- Costs rose 2.5% in the 2019 fiscal year for U.S. colleges and universities, according to the Commonfund Institute's annual Higher Education Price Index report (HEPI), which measures the sector's inflation rate.
- This marks a continued decline from a rate of 2.9% in 2018 and 3.4% in 2017. A lower inflation rate for faculty salaries, utilities, and supplies and materials compared to 2018 drove this year's drop.
- However, the inflation rate rose slightly for administrative salaries, clerical costs and service employees.
The 2019 inflation rate is "in line" with the sector's five-year average of 2.4%, according to a press release announcing the report. Out of eight cost factors the HEPI tracks, five saw increases this year that were above the five-year average: clerical costs, service employees, miscellaneous services, supplies and materials, and utilities.
However, the inflation rate for two of the three categories weighted most heavily on the index — faculty salaries and fringe benefits — came in under the five-year average.
In the wake of reduced state support, many public colleges have been trying to reduce spending on faculty pay.
As such, full-time faculty pay increases have "barely outpaced inflation" over the past three years, according to a recent report from the American Association of University Professors (AAUP). In the 2018-19 academic year, full-time professors at private colleges saw a larger average increase than did professors at public institutions, the report notes.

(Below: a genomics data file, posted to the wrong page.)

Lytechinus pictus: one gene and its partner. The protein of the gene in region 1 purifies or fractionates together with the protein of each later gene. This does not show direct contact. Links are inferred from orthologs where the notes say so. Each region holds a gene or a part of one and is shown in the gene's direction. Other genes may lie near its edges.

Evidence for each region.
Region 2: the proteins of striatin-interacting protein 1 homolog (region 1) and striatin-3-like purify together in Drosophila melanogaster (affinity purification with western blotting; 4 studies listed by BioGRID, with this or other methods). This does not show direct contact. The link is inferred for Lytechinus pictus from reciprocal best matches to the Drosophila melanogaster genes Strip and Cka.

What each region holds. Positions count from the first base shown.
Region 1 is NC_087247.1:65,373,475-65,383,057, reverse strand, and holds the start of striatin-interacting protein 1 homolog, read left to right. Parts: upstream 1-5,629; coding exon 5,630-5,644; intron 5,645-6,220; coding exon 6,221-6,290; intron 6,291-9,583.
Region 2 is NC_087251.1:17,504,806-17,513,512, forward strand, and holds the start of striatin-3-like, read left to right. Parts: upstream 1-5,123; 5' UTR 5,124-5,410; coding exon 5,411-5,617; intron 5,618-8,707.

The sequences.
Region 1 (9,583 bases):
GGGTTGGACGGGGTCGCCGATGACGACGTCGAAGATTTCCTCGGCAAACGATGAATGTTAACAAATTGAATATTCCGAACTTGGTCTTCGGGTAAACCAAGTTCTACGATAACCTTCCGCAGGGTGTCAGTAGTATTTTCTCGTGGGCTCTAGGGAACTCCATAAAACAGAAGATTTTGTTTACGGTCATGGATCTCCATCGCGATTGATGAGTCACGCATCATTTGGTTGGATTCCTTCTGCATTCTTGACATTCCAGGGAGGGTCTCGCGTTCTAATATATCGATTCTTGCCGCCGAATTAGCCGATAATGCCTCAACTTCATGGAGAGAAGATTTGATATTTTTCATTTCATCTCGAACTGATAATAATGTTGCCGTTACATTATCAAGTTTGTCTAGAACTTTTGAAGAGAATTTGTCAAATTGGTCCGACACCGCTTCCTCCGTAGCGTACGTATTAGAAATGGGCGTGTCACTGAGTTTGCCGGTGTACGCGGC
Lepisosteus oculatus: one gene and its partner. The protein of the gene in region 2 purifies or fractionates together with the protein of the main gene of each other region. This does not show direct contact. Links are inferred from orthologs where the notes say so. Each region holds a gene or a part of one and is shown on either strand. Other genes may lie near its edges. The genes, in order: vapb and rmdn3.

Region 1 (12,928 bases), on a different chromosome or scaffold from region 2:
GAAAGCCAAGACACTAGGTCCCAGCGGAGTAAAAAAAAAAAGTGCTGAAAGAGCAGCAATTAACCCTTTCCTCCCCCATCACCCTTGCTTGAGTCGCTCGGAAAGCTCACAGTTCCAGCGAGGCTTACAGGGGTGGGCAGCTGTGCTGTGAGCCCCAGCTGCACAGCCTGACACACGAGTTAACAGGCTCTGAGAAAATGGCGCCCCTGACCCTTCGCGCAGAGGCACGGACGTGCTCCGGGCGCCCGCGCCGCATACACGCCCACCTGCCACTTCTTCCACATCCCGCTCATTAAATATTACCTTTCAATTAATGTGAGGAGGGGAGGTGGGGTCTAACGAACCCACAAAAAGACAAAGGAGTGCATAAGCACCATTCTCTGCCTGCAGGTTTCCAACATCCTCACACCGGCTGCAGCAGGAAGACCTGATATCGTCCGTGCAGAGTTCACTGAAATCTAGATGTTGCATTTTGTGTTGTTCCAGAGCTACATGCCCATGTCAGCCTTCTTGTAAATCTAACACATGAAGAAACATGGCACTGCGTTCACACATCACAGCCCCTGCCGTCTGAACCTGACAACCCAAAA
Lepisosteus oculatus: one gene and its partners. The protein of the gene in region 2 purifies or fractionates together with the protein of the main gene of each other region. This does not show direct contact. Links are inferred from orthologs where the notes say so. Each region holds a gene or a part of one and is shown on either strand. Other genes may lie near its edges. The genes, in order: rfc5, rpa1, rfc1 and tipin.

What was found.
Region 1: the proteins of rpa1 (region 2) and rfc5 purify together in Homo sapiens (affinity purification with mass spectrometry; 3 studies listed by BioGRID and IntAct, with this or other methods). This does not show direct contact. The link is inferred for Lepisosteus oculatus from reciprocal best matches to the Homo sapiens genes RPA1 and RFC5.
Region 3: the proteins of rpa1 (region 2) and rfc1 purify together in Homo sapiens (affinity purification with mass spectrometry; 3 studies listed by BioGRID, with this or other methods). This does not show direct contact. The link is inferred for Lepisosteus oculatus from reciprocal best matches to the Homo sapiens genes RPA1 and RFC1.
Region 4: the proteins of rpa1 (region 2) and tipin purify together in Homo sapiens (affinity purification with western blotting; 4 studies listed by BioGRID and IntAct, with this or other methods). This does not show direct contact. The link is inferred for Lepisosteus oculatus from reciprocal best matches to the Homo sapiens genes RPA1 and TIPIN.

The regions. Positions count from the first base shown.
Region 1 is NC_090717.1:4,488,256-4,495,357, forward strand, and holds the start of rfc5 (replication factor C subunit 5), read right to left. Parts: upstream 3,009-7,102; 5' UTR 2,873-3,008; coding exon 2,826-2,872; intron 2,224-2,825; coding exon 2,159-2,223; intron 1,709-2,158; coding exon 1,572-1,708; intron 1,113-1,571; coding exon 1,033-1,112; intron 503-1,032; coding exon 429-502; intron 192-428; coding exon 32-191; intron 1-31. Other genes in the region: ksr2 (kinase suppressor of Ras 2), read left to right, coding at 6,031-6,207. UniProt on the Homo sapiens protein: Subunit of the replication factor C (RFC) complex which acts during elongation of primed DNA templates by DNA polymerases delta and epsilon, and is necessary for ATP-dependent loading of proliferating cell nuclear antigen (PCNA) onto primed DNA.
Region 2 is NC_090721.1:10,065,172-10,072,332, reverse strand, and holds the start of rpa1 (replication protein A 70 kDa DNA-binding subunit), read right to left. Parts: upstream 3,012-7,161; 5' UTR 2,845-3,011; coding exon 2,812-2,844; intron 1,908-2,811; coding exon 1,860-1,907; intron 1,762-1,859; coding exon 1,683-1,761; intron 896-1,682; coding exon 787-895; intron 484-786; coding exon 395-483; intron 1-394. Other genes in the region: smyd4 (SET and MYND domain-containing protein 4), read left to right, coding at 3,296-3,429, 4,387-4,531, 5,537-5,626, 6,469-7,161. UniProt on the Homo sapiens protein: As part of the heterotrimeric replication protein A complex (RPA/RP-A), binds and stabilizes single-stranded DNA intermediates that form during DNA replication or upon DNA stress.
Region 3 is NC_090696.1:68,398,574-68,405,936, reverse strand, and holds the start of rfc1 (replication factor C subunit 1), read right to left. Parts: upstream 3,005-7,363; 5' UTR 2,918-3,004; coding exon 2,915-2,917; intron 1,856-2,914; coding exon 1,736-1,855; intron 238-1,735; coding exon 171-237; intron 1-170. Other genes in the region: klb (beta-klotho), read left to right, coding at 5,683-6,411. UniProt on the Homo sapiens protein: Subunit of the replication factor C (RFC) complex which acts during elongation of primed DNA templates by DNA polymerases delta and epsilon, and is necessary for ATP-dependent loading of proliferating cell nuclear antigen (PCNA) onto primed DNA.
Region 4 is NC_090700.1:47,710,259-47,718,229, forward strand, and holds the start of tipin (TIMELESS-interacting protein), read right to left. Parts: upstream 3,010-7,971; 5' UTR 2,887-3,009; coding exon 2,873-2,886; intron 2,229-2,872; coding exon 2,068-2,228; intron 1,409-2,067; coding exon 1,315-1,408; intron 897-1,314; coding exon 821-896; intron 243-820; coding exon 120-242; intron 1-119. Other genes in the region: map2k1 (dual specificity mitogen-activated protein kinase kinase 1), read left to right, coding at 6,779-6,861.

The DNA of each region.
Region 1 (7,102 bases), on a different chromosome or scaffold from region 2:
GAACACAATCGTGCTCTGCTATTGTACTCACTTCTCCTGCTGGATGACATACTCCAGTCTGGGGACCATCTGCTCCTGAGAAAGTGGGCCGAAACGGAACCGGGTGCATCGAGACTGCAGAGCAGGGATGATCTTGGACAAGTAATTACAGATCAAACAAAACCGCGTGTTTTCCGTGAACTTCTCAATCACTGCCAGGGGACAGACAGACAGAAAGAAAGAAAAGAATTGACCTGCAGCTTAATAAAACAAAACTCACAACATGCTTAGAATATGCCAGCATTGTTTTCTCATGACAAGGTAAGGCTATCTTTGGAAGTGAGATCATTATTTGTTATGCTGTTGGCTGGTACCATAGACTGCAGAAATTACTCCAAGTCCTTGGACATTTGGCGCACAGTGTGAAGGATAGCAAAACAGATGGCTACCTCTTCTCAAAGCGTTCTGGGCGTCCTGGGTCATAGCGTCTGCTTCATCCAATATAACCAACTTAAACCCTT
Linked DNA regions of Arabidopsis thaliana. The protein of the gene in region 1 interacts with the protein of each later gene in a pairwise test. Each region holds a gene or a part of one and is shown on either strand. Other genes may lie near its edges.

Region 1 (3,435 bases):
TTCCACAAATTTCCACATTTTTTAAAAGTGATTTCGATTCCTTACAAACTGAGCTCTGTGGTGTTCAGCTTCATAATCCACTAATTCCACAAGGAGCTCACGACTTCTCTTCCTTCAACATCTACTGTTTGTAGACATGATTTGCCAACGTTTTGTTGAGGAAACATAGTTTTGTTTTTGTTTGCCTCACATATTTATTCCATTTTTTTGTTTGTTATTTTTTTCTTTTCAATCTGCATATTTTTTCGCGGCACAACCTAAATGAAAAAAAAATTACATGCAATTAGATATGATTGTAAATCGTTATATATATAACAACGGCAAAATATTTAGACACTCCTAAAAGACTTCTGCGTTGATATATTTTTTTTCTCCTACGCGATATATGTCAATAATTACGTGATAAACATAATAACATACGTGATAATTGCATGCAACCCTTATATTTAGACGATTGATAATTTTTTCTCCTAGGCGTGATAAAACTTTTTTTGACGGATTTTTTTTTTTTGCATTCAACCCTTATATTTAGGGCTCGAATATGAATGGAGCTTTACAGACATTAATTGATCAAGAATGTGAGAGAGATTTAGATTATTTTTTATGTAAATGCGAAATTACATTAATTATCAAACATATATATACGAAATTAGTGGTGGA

Out of 870 colleges that provided data to AAUP, more than one in five institutions employs at least 5% fewer full-time faculty members than they did at the height of the Great Recession. Overall, these institutions saw a 35% decline in tenure and tenure-track faculty during that time.
HEPI's analysis notes that annual cost changes for most higher ed spending categories have been "reasonably stable" over the past five years, "rising steadily but not dramatically in any single year." But two categories have seen considerable volatility: supplies and materials, and utilities.
Costs for supplies and materials rose in the 2014 fiscal year by more than 11%, before declining by an average of 3.4% for the next three years. In the 2019 fiscal year, the category rose 4.1%.
Utilities, meanwhile, had the lowest rate of change in 2019 with an increase of 0.9%. Over the past five years, this category has been "the most volatile," the report notes, ranging from a 20.2% annual decline to a 14.5% annual increase.
For help operating and maintaining their utilities, colleges have been looking to outside companies. The University of Iowa recently entered into a 50-year agreement with two French firms to manage its campus utilities infrastructure. The partners pay $1.165 billion upfront in exchange for a $35 million annual fee from the university that increases by 1.5% each year after the first five years.
A few other institutions, including Ohio State University, have struck similarly large-scale deals. Other schools, such as Dartmouth College, have tried to improve their energy infrastructure on a smaller scale with the help of outside partners. These agreements often allow the participating college to invest the funds they receive into their strategic or academic priorities while still maintaining some control over how their utilities are managed.